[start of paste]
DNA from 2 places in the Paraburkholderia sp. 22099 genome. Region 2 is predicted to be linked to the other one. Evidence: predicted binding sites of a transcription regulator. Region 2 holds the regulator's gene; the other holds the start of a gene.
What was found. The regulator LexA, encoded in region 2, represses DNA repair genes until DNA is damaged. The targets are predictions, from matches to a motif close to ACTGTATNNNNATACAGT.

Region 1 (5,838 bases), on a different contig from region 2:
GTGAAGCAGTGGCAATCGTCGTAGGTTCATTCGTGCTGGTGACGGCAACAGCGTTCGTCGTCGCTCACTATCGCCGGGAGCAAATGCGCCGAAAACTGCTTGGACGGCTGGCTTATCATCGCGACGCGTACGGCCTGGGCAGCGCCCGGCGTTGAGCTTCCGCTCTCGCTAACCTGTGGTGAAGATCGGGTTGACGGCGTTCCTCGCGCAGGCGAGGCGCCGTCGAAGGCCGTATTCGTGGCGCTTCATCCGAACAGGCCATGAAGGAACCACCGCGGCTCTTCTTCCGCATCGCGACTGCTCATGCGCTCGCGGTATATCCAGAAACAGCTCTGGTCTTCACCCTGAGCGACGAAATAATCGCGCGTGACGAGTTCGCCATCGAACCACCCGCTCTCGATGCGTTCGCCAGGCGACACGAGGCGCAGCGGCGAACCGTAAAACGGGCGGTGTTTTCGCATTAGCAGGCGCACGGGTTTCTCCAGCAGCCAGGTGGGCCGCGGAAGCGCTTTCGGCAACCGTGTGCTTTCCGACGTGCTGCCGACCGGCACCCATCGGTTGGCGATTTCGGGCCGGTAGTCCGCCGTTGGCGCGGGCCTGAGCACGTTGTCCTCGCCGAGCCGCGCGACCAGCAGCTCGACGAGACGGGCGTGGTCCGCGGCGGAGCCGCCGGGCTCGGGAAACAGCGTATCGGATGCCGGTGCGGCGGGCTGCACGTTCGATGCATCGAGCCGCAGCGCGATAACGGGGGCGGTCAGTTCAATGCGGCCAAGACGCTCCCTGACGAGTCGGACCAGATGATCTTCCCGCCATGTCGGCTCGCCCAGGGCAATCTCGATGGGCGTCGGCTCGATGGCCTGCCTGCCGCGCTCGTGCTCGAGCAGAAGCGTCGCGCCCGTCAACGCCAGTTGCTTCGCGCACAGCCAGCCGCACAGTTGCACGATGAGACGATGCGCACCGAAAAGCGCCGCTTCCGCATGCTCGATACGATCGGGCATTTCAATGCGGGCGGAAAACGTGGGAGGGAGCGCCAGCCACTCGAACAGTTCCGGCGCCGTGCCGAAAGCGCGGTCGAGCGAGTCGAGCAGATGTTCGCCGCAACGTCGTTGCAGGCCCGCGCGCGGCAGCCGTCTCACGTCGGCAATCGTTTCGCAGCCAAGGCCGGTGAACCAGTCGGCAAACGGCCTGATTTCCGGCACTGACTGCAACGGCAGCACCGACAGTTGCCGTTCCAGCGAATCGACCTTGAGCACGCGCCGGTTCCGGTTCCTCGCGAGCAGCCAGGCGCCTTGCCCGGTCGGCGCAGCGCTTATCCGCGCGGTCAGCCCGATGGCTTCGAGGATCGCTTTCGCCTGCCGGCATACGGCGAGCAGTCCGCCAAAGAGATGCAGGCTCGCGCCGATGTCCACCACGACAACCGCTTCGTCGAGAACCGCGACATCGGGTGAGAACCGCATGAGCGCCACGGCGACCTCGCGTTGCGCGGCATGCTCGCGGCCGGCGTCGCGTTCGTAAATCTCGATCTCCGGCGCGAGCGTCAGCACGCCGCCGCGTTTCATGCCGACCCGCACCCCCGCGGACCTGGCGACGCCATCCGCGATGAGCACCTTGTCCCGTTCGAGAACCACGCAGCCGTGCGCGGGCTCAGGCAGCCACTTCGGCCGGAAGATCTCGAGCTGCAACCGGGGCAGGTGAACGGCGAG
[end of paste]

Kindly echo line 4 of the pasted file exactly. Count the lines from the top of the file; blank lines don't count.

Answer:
GTGAAGCAGTGGCAATCGTCGTAGGTTCATTCGTGCTGGTGACGGCAACAGCGTTCGTCGTCGCTCACTATCGCCGGGAGCAAATGCGCCGAAAACTGCTTGGACGGCTGGCTTATCATCGCGACGCGTACGGCCTGGGCAGCGCCCGGCGTTGAGCTTCCGCTCTCGCTAACCTGTGGTGAAGATCGGGTTGACGGCGTTCCTCGCGCAGGCGAGGCGCCGTCGAAGGCCGTATTCGTGGCGCTTCATCCGAACAGGCCATGAAGGAACCACCGCGGCTCTTCTTCCGCATCGCGACTGCTCATGCGCTCGCGGTATATCCAGAAACAGCTCTGGTCTTCACCCTGAGCGACGAAATAATCGCGCGTGACGAGTTCGCCATCGAACCACCCGCTCTCGATGCGTTCGCCAGGCGACACGAGGCGCAGCGGCGAACCGTAAAACGGGCGGTGTTTTCGCATTAGCAGGCGCACGGGTTTCTCCAGCAGCCAGGTGGGCCGCGGAAGCGCTTTCGGCAACCGTGTGCTTTCCGACGTGCTGCCGACCGGCACCCATCGGTTGGCGATTTCGGGCCGGTAGTCCGCCGTTGGCGCGGGCCTGAGCACGTTGTCCTCGCCGAGCCGCGCGACCAGCAGCTCGACGAGACGGGCGTGGTCCGCGGCGGAGCCGCCGGGCTCGGGAAACAGCGTATCGGATGCCGGTGCGGCGGGCTGCACGTTCGATGCATCGAGCCGCAGCGCGATAACGGGGGCGGTCAGTTCAATGCGGCCAAGACGCTCCCTGACGAGTCGGACCAGATGATCTTCCCGCCATGTCGGCTCGCCCAGGGCAATCTCGATGGGCGTCGGCTCGATGGCCTGCCTGCCGCGCTCGTGCTCGAGCAGAAGCGTCGCGCCCGTCAACGCCAGTTGCTTCGCGCACAGCCAGCCGCACAGTTGCACGATGAGACGATGCGCACCGAAAAGCGCCGCTTCCGCATGCTCGATACGATCGGGCATTTCAATGCGGGCGGAAAACGTGGGAGGGAGCGCCAGCCACTCGAACAGTTCCGGCGCCGTGCCGAAAGCGCGGTCGAGCGAGTCGAGCAGATGTTCGCCGCAACGTCGTTGCAGGCCCGCGCGCGGCAGCCGTCTCACGTCGGCAATCGTTTCGCAGCCAAGGCCGGTGAACCAGTCGGCAAACGGCCTGATTTCCGGCACTGACTGCAACGGCAGCACCGACAGTTGCCGTTCCAGCGAATCGACCTTGAGCACGCGCCGGTTCCGGTTCCTCGCGAGCAGCCAGGCGCCTTGCCCGGTCGGCGCAGCGCTTATCCGCGCGGTCAGCCCGATGGCTTCGAGGATCGCTTTCGCCTGCCGGCATACGGCGAGCAGTCCGCCAAAGAGATGCAGGCTCGCGCCGATGTCCACCACGACAACCGCTTCGTCGAGAACCGCGACATCGGGTGAGAACCGCATGAGCGCCACGGCGACCTCGCGTTGCGCGGCATGCTCGCGGCCGGCGTCGCGTTCGTAAATCTCGATCTCCGGCGCGAGCGTCAGCACGCCGCCGCGTTTCATGCCGACCCGCACCCCCGCGGACCTGGCGACGCCATCCGCGATGAGCACCTTGTCCCGTTCGAGAACCACGCAGCCGTGCGCGGGCTCAGGCAGCCACTTCGGCCGGAAGATCTCGAGCTGCAACCGGGGCAGGTGAACGGCGAG